Debates and the Local Candidate


I’ve been thinking a lot about debates lately. On August 6 from 8 – 10pm ET, federal party leaders will get their first kick at the can in the Maclean’s Debate, airing on Rogers stations and CPAC, where I’ll be providing commentary from ‘The Left’.

Whether or not Canadians abandon their BBQs to tune in mid-summer, the media will be watching. Their pick of the winners, zingers and massive fails, could shape commentary and coverage for weeks.

This got me thinking about the role and significance of local riding debates during electoral campaigns. I’ve been a candidate and I’ve worked with many candidates preparing for debates. There’s almost always a tension between the candidates’ desire to spend time preparing, and the campaign’s interest in getting the candidate back on the doorstep.

Fear not. There’s a solution: Think Ahead and Use the Doorstep.

Think ahead

While candidates need to be spending every waking hour from here to Election Day knocking on doors, now’s also the time to put aside a few minutes to prepare a stump speech and think about how to deal with tough questions in a debate format. Don’t wait for September (when presumably most debates will take place) to roll around.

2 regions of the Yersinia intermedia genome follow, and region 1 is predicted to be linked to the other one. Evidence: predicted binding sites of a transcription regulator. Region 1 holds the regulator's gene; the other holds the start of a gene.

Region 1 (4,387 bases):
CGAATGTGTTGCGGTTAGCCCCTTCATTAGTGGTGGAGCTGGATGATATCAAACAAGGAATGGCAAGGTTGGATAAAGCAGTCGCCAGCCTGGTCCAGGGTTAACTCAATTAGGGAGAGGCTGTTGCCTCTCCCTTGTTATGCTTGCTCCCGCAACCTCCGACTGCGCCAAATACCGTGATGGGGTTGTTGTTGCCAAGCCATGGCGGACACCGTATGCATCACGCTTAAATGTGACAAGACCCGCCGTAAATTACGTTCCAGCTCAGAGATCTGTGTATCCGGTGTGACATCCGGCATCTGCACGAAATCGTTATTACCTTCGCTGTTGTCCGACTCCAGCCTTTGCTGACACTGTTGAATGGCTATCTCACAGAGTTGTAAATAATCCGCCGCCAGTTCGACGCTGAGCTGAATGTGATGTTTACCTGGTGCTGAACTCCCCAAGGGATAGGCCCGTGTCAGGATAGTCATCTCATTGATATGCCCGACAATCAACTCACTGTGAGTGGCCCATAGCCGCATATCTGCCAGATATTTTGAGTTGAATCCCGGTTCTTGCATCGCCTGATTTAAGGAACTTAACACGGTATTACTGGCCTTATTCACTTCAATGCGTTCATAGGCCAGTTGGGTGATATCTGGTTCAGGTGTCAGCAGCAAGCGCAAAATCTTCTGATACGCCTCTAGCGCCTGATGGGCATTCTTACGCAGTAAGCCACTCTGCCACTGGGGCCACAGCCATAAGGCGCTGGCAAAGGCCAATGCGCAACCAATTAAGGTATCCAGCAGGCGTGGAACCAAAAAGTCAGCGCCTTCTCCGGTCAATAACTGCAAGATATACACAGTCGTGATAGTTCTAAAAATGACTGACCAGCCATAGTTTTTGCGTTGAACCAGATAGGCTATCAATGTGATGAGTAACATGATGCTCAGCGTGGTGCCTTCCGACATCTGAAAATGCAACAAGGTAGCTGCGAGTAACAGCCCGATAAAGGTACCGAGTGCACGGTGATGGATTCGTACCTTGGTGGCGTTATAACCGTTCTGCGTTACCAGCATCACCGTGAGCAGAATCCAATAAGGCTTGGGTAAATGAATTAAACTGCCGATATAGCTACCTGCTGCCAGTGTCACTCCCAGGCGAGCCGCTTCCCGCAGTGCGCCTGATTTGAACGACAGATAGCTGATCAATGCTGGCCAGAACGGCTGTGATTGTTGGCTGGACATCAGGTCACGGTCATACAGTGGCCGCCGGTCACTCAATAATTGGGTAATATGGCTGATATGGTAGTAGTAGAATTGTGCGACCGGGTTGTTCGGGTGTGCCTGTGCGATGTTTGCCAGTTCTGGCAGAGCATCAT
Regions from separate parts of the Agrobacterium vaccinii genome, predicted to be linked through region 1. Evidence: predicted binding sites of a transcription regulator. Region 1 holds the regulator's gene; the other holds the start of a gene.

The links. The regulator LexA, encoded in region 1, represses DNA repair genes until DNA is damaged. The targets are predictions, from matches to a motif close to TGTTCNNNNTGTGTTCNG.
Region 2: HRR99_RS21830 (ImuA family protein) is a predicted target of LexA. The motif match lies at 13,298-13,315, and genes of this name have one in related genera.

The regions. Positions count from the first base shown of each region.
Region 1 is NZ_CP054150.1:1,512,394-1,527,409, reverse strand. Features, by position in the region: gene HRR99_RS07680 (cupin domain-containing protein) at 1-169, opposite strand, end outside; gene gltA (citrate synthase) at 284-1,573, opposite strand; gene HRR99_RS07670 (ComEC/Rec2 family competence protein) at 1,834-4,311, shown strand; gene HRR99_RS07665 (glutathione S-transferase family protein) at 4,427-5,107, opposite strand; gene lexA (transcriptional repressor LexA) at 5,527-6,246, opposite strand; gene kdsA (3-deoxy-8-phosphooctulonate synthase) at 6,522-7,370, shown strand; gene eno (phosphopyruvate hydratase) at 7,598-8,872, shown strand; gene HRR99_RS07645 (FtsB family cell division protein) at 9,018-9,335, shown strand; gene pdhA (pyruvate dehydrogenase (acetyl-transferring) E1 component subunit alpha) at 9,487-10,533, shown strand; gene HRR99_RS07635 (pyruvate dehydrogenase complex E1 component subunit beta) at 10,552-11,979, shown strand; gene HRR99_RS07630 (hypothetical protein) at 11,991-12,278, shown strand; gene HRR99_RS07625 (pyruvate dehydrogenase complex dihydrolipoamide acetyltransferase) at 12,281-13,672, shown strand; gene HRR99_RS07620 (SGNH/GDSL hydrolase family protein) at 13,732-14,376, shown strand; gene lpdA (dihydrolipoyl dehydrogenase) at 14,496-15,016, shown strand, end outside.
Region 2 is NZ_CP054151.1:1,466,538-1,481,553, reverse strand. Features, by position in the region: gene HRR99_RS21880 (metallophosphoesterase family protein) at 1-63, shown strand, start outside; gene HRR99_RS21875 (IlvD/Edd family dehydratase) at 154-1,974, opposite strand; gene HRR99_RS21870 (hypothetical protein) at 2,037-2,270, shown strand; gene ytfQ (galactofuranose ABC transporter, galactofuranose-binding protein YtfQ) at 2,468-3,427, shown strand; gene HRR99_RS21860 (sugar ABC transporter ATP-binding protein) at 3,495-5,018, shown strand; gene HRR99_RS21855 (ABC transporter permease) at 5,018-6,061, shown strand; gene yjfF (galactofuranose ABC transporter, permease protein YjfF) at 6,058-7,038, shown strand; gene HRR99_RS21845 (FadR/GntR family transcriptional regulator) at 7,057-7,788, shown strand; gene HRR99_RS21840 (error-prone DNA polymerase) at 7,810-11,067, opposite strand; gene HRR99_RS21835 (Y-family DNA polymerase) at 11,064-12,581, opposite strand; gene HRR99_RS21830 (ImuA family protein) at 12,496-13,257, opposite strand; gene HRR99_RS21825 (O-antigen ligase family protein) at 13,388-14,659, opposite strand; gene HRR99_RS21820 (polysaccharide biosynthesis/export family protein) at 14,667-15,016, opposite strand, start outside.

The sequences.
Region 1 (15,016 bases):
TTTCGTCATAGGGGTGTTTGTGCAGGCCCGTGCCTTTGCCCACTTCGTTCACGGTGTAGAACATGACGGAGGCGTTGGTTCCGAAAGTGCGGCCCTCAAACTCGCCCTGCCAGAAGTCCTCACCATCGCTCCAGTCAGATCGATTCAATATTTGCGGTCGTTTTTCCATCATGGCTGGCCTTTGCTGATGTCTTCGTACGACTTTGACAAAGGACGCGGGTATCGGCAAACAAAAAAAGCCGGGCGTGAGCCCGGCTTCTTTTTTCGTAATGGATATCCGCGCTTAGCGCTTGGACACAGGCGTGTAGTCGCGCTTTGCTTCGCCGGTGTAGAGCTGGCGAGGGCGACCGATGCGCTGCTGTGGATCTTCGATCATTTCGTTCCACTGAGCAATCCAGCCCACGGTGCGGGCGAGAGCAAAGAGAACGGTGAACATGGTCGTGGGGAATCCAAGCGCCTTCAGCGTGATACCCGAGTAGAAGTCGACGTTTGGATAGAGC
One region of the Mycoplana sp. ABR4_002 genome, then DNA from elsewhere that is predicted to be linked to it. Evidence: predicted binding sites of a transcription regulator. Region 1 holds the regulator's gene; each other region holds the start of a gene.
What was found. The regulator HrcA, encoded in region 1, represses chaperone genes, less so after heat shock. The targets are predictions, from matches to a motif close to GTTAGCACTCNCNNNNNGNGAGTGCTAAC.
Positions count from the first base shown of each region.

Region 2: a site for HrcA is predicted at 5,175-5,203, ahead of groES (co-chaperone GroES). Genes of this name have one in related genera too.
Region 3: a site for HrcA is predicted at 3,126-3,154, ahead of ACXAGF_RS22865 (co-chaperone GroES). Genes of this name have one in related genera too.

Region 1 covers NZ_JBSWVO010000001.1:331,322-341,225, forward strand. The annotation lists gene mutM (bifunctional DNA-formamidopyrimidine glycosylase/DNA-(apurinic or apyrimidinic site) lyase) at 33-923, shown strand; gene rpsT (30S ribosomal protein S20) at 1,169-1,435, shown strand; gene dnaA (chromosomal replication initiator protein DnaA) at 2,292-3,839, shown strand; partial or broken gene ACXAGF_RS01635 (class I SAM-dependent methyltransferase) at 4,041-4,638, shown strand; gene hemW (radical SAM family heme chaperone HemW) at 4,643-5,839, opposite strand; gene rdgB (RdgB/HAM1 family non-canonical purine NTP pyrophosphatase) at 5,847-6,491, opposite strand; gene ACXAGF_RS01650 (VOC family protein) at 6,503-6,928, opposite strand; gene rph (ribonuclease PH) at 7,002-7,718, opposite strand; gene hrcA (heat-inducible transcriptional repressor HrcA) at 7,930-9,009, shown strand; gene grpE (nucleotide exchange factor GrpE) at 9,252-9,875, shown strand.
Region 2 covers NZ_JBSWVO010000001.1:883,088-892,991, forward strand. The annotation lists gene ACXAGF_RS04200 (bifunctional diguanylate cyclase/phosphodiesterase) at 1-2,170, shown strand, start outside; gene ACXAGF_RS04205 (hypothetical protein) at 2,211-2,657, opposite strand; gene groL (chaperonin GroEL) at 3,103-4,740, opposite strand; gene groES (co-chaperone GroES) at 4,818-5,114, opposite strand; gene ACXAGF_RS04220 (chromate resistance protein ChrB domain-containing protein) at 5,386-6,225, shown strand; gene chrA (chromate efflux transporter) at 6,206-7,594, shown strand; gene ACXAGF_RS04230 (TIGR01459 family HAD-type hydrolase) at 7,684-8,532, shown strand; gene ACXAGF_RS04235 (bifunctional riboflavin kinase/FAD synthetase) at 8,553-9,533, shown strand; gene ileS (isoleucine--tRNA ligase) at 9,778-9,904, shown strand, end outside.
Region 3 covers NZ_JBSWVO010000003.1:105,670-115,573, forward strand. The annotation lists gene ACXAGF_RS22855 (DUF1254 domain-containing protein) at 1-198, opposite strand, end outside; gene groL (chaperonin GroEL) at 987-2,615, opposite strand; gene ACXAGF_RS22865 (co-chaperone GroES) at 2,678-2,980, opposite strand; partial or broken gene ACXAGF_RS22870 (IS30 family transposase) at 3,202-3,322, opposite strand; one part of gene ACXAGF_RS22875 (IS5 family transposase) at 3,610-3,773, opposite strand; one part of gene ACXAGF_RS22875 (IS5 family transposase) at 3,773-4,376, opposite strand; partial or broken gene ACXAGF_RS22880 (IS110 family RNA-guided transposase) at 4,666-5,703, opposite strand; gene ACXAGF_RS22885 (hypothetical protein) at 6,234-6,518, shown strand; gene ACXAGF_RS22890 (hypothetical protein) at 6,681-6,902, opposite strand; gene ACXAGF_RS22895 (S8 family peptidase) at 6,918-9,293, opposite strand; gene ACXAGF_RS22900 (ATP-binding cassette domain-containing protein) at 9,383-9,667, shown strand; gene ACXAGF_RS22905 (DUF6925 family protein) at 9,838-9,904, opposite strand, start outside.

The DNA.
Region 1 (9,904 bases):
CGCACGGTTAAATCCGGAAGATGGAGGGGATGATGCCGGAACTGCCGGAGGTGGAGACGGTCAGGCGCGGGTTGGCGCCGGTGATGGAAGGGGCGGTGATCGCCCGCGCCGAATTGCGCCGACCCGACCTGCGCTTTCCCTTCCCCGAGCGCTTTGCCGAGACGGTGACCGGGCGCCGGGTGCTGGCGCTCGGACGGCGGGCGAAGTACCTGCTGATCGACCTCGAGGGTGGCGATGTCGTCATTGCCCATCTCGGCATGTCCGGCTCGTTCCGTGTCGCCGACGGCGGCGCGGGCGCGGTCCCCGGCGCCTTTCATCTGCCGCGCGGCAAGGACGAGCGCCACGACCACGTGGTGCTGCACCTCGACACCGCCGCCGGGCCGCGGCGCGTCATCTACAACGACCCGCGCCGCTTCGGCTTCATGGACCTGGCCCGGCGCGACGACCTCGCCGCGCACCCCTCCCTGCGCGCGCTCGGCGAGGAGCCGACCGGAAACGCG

Let’s be clear: even party leaders don’t sail into a studio, sidle up to the podium and naturally debate each other brilliantly, with no preparation at all. They have whole teams – experienced staff and special advisors – to work with them. They rehearse for weeks…even months. They will play-out various scenarios. And ideally, they will go into the debate with a clear objective and some snappy comebacks.

Local campaigns don’t have this luxury. A local candidate needs to focus on reaching as many voters as possible, period. And a local campaign is not going to want to pull staff and volunteers off the phones and the doorsteps to spend hours or days preparing a candidate for debates. Not going to happen.

Campaign managers I’ve known and interviewed put debates WAY down their list of priorities. They argue that debates generally – at a local level — aren’t going to make or break a campaign. While those voters at a local debate may constitute the single largest assembled group of voters a candidate will encounter, they generally already have their minds made up. On the other hand, in the era of social media potential reach for ‘the good, the bad and the ugly’ of local debate performance is multiplied. As one former campaign manager summed it up: “it matters if they do exceptionally badly, but it’s hard for them to make big gains at a debate.”